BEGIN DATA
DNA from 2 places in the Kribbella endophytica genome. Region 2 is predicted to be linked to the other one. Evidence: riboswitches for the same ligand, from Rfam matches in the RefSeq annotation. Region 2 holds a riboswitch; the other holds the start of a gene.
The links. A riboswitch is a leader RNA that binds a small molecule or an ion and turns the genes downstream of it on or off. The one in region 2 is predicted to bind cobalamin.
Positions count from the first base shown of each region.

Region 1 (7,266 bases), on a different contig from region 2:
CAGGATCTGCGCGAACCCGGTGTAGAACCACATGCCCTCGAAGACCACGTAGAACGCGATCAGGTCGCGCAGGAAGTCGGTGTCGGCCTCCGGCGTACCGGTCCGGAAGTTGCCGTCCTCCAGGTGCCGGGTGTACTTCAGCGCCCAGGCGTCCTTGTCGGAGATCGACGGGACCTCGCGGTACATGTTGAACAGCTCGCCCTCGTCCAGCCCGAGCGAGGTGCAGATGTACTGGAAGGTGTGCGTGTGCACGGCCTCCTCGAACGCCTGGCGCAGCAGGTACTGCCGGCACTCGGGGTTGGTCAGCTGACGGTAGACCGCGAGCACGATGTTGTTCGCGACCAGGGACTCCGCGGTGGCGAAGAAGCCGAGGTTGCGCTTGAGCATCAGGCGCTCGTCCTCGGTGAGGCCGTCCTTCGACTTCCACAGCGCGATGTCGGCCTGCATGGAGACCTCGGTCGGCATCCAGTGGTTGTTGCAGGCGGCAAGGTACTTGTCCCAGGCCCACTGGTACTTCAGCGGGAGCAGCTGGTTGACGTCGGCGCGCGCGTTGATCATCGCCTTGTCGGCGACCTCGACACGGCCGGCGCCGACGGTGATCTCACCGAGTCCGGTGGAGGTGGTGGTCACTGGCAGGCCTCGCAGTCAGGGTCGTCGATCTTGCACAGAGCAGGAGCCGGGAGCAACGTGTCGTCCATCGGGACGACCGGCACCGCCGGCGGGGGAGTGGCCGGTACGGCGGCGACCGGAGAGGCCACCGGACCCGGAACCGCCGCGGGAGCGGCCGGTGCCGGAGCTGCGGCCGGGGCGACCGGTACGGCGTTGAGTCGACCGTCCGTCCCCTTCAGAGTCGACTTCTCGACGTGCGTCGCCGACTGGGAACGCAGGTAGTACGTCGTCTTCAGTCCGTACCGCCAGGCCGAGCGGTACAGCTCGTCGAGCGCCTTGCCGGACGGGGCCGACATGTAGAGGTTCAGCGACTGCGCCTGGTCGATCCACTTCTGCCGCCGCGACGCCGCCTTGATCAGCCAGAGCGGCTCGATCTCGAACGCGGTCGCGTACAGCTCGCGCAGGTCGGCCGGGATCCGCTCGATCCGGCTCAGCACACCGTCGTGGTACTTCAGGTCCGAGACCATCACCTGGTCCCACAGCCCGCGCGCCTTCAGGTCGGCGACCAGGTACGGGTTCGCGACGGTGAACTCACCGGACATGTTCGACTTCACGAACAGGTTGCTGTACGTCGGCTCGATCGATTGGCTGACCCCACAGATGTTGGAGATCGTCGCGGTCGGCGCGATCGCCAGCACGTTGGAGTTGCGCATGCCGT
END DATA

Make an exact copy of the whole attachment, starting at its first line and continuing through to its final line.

DNA from 2 places in the Kribbella endophytica genome. Region 2 is predicted to be linked to the other one. Evidence: riboswitches for the same ligand, from Rfam matches in the RefSeq annotation. Region 2 holds a riboswitch; the other holds the start of a gene.
The links. A riboswitch is a leader RNA that binds a small molecule or an ion and turns the genes downstream of it on or off. The one in region 2 is predicted to bind cobalamin.
Positions count from the first base shown of each region.

Region 1 (7,266 bases), on a different contig from region 2:
CAGGATCTGCGCGAACCCGGTGTAGAACCACATGCCCTCGAAGACCACGTAGAACGCGATCAGGTCGCGCAGGAAGTCGGTGTCGGCCTCCGGCGTACCGGTCCGGAAGTTGCCGTCCTCCAGGTGCCGGGTGTACTTCAGCGCCCAGGCGTCCTTGTCGGAGATCGACGGGACCTCGCGGTACATGTTGAACAGCTCGCCCTCGTCCAGCCCGAGCGAGGTGCAGATGTACTGGAAGGTGTGCGTGTGCACGGCCTCCTCGAACGCCTGGCGCAGCAGGTACTGCCGGCACTCGGGGTTGGTCAGCTGACGGTAGACCGCGAGCACGATGTTGTTCGCGACCAGGGACTCCGCGGTGGCGAAGAAGCCGAGGTTGCGCTTGAGCATCAGGCGCTCGTCCTCGGTGAGGCCGTCCTTCGACTTCCACAGCGCGATGTCGGCCTGCATGGAGACCTCGGTCGGCATCCAGTGGTTGTTGCAGGCGGCAAGGTACTTGTCCCAGGCCCACTGGTACTTCAGCGGGAGCAGCTGGTTGACGTCGGCGCGCGCGTTGATCATCGCCTTGTCGGCGACCTCGACACGGCCGGCGCCGACGGTGATCTCACCGAGTCCGGTGGAGGTGGTGGTCACTGGCAGGCCTCGCAGTCAGGGTCGTCGATCTTGCACAGAGCAGGAGCCGGGAGCAACGTGTCGTCCATCGGGACGACCGGCACCGCCGGCGGGGGAGTGGCCGGTACGGCGGCGACCGGAGAGGCCACCGGACCCGGAACCGCCGCGGGAGCGGCCGGTGCCGGAGCTGCGGCCGGGGCGACCGGTACGGCGTTGAGTCGACCGTCCGTCCCCTTCAGAGTCGACTTCTCGACGTGCGTCGCCGACTGGGAACGCAGGTAGTACGTCGTCTTCAGTCCGTACCGCCAGGCCGAGCGGTACAGCTCGTCGAGCGCCTTGCCGGACGGGGCCGACATGTAGAGGTTCAGCGACTGCGCCTGGTCGATCCACTTCTGCCGCCGCGACGCCGCCTTGATCAGCCAGAGCGGCTCGATCTCGAACGCGGTCGCGTACAGCTCGCGCAGGTCGGCCGGGATCCGCTCGATCCGGCTCAGCACACCGTCGTGGTACTTCAGGTCCGAGACCATCACCTGGTCCCACAGCCCGCGCGCCTTCAGGTCGGCGACCAGGTACGGGTTCGCGACGGTGAACTCACCGGACATGTTCGACTTCACGAACAGGTTGCTGTACGTCGGCTCGATCGATTGGCTGACCCCACAGATGTTGGAGATCGTCGCGGTCGGCGCGATCGCCAGCACGTTGGAGTTGCGCATGCCGT